When I prescribe creative activities to my patients, many are delighted at the prospect of painting, journaling, knitting, or similar endeavors. But others are hesitant. “Oh, I can’t do that,” they say. “I can’t paint,” or “I can’t think of anything to write in a journal.” It’s important to realize that this is not about creating artistic masterpieces. It’s about getting well. So don’t fall into the trap of judging yourself or the things you create. It’s not the artistic merit of your projects that counts—it’s what those projects can do to heal your “pain brain.”
Try turning the clock back and acting like you’re a little kid again. When someone handed you a piece of paper and some crayons, you probably drew or scribbled for hours! And you did so without
worrying whether you were producing great art; you were happy just being creative. With a stick in your hand, you became Zorro. With a dishtowel tied around your neck, you leapt off furniture and you imagined you were Superman. With a few dolls, you created entire scenes and invented conversations for different personalities.
Yoga For Upper Back Pain Relief You Are Creative! Photo Gallery
You were born with natural curiosity and the desire to explore and express yourself. And that’s what creativity is: curiosity combined with exploration and expression. So when you find yourself standing in front of an easel with paint brush in your hand, just paint. If you already know what you’d like to paint, fine. If not, let your hand move across the canvas as it pleases. Don’t tell it what to do; let it tell you. If your hand wants to paint on the top part of the canvas, fine. If it wants to dip the brush in a new color, great! Allowing your hand to paint as it pleases shuts down the critical part of your brain that says things like “That’s not good enough.” This part of your brain is loud and dominant. When it’s turned off, other parts of your brain can finally be heard.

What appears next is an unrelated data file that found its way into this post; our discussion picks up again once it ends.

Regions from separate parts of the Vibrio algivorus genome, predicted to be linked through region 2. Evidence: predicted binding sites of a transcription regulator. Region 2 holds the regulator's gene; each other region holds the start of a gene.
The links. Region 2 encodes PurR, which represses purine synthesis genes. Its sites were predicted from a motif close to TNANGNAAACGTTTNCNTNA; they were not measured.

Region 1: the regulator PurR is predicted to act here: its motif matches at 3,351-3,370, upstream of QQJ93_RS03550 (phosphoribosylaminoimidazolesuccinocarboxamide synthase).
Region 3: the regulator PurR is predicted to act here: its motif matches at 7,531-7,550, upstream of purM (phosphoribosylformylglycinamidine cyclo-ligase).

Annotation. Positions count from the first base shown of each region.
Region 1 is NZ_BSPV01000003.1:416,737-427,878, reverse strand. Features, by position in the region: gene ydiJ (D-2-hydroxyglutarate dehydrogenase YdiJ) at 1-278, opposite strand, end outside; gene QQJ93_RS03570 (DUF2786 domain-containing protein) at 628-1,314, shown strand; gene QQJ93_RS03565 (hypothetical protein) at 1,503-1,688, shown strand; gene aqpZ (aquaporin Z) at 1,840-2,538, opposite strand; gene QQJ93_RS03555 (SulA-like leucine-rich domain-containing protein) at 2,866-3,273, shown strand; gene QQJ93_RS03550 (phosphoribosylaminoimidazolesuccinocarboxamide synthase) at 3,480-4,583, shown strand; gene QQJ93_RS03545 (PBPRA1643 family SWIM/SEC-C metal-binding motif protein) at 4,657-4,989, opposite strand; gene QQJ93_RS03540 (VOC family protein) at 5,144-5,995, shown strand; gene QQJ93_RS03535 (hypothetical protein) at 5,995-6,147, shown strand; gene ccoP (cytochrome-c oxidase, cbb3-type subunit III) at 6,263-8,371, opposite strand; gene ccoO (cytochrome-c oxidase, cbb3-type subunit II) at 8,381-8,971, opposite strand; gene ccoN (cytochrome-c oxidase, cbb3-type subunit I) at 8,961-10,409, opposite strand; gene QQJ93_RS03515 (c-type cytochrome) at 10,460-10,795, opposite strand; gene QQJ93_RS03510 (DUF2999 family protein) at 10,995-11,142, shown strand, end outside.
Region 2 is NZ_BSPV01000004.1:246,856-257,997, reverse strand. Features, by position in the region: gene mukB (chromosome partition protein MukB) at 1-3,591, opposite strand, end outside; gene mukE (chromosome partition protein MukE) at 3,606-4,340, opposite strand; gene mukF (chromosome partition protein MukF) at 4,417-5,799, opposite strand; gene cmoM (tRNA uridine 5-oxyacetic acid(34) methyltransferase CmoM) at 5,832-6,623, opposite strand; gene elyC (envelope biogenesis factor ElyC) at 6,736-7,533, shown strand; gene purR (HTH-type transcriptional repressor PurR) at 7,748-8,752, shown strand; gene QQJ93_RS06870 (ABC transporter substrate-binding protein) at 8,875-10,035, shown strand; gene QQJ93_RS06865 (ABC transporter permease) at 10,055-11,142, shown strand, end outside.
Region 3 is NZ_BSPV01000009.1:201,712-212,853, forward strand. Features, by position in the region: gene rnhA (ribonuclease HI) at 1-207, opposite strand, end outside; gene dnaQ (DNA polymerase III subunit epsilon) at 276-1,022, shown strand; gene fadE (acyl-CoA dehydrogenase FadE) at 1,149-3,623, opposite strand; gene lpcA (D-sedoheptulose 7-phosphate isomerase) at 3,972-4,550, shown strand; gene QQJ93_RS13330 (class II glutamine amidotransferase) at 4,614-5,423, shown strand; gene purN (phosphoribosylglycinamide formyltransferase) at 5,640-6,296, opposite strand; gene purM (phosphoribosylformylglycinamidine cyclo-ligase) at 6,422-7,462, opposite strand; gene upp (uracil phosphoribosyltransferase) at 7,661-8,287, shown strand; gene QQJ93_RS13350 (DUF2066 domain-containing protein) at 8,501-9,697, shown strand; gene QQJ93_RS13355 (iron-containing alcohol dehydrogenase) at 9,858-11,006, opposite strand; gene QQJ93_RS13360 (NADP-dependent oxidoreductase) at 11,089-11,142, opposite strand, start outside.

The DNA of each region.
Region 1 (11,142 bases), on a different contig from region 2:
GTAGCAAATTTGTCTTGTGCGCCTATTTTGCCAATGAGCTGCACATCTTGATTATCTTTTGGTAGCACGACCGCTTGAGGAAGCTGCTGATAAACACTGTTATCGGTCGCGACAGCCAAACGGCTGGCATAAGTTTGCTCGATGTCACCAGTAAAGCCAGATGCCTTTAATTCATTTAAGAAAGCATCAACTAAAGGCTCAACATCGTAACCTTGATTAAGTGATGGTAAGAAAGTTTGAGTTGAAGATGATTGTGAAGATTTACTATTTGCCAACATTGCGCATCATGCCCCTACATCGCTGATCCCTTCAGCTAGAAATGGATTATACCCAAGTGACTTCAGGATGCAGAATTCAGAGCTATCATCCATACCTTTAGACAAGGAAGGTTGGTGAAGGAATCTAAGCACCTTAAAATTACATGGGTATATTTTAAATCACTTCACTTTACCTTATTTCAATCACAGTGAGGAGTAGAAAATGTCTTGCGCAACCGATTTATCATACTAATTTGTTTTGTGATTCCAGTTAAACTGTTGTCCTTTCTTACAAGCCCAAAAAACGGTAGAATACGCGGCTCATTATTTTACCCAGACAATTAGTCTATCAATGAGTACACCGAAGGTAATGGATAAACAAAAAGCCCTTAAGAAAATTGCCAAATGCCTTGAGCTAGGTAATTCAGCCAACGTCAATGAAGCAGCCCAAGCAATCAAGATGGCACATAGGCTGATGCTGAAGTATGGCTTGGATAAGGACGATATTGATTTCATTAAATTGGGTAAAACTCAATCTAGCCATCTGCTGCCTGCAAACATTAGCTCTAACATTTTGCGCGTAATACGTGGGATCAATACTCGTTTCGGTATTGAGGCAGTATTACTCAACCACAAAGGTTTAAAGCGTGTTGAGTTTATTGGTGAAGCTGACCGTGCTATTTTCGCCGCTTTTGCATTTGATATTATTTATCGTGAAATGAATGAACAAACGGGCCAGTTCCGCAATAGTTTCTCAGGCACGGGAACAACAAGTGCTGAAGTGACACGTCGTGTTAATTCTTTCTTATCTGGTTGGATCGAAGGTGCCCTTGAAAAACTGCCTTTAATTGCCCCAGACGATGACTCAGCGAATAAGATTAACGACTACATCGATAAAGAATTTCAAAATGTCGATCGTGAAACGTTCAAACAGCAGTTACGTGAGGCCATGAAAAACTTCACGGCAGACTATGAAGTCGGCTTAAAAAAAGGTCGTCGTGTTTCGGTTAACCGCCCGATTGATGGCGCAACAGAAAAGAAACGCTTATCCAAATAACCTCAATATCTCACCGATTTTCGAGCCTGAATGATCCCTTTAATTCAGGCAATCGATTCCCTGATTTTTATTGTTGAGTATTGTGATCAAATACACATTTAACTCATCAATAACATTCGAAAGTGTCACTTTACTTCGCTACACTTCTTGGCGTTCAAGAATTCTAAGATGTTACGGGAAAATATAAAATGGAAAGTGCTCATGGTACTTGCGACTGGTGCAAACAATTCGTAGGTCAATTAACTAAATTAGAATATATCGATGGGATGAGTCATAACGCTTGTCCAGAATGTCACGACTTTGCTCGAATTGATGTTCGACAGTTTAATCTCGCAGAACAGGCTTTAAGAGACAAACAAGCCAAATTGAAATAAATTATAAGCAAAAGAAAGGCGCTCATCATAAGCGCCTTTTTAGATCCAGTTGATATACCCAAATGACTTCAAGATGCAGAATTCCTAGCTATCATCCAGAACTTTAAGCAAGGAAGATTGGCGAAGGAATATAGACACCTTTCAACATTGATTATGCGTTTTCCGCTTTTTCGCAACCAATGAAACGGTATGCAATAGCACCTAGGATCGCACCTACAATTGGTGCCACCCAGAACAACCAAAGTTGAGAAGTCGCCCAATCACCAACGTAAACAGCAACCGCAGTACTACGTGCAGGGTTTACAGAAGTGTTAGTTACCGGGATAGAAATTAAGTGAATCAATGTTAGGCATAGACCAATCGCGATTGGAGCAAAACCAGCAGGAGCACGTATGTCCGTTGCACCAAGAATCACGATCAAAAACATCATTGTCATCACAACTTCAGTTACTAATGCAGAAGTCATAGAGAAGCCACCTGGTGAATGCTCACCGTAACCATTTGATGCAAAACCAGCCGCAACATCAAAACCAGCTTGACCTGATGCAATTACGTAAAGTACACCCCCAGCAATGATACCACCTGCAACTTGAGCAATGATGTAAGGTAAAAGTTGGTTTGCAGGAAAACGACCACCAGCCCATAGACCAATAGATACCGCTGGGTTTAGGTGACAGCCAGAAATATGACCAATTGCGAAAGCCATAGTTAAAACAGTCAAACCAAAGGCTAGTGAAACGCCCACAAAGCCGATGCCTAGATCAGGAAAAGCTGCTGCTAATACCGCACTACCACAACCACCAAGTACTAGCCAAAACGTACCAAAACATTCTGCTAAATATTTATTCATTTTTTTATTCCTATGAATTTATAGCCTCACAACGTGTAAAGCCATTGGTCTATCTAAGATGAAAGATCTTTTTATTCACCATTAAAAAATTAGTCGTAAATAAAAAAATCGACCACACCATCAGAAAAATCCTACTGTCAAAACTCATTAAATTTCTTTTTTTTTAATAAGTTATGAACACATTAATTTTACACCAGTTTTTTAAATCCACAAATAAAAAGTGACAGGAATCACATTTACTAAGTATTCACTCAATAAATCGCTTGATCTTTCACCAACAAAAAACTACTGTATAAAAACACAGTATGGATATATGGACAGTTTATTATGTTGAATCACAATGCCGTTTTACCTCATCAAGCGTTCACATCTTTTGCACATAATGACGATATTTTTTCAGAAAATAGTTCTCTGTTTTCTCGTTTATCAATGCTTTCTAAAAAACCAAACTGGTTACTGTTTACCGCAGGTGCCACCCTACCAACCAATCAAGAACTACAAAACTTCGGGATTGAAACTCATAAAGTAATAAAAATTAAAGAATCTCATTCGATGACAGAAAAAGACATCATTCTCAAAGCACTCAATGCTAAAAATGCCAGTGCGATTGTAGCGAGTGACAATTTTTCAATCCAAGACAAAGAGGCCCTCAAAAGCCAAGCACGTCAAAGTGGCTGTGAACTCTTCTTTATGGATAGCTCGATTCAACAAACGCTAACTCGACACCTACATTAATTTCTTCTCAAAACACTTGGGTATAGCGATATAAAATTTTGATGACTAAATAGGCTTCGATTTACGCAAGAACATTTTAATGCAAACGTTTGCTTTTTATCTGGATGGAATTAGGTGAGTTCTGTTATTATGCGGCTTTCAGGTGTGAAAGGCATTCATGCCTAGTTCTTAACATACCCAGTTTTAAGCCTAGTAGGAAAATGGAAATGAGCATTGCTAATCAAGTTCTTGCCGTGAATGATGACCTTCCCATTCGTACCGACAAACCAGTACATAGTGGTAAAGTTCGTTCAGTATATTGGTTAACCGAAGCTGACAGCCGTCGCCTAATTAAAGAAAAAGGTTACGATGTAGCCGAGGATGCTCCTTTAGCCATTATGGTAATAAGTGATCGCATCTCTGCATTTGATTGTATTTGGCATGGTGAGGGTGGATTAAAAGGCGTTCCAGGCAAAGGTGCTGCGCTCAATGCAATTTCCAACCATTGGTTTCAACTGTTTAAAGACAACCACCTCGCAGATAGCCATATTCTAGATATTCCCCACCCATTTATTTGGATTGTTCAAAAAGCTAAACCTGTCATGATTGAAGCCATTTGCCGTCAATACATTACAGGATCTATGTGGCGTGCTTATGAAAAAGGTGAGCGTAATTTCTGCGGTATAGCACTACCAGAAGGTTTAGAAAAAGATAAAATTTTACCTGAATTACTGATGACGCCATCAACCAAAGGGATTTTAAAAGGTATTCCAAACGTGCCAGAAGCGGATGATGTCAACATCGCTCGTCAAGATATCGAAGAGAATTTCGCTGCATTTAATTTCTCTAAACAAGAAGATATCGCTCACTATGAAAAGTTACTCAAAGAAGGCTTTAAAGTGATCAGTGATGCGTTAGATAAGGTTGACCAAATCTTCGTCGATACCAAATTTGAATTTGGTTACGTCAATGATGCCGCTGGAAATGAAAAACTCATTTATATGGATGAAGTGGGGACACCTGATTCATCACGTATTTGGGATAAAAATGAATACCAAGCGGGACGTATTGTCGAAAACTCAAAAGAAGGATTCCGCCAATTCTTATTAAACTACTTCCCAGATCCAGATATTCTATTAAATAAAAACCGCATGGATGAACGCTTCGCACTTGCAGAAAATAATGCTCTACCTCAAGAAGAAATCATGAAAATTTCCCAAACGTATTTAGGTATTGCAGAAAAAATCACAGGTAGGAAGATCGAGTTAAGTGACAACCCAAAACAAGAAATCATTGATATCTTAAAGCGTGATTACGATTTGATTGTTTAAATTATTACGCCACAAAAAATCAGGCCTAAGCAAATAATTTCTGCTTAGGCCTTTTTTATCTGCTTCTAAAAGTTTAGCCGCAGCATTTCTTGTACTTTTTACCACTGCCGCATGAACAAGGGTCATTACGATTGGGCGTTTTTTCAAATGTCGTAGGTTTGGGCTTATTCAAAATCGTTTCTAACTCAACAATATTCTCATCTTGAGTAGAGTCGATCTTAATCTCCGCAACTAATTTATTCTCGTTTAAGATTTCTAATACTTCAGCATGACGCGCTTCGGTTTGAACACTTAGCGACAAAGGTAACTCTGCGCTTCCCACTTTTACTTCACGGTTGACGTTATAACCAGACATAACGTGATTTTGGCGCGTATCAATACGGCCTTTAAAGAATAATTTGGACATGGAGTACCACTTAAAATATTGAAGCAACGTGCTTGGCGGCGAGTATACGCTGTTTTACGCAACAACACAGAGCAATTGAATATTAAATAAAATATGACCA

The part of your brain where pain is felt may guide your hand to paint some jagged rocks, or perhaps a spike driven into an eyeball. The part of your brain where emotions are felt may guide your hand to paint a frowning face, or some teardrops. The part of your brain dealing with connections to other people may guide your hand to paint a fence with you on one side, all by yourself, and lots of other people on the other side, ignoring you.
It could be that the parts of your brain that finally have a chance to “speak” aren’t concerned with specific images right now. Maybe they just want your hand to move across the canvas, first rapidly and then slowly, pushing down hard and then easing up, going in circles in the center and then dabbing dots around the edges.
It doesn’t matter what these parts of the brain want your hand to do. The fact that they finally have a chance to “speak” is all that really matters. Maybe they want you to create a recognizable image, an abstract image, or just move your hand and arm with purpose, no matter how obscure that purpose may be to your conscious mind.
It’s all creative, and it’s all good.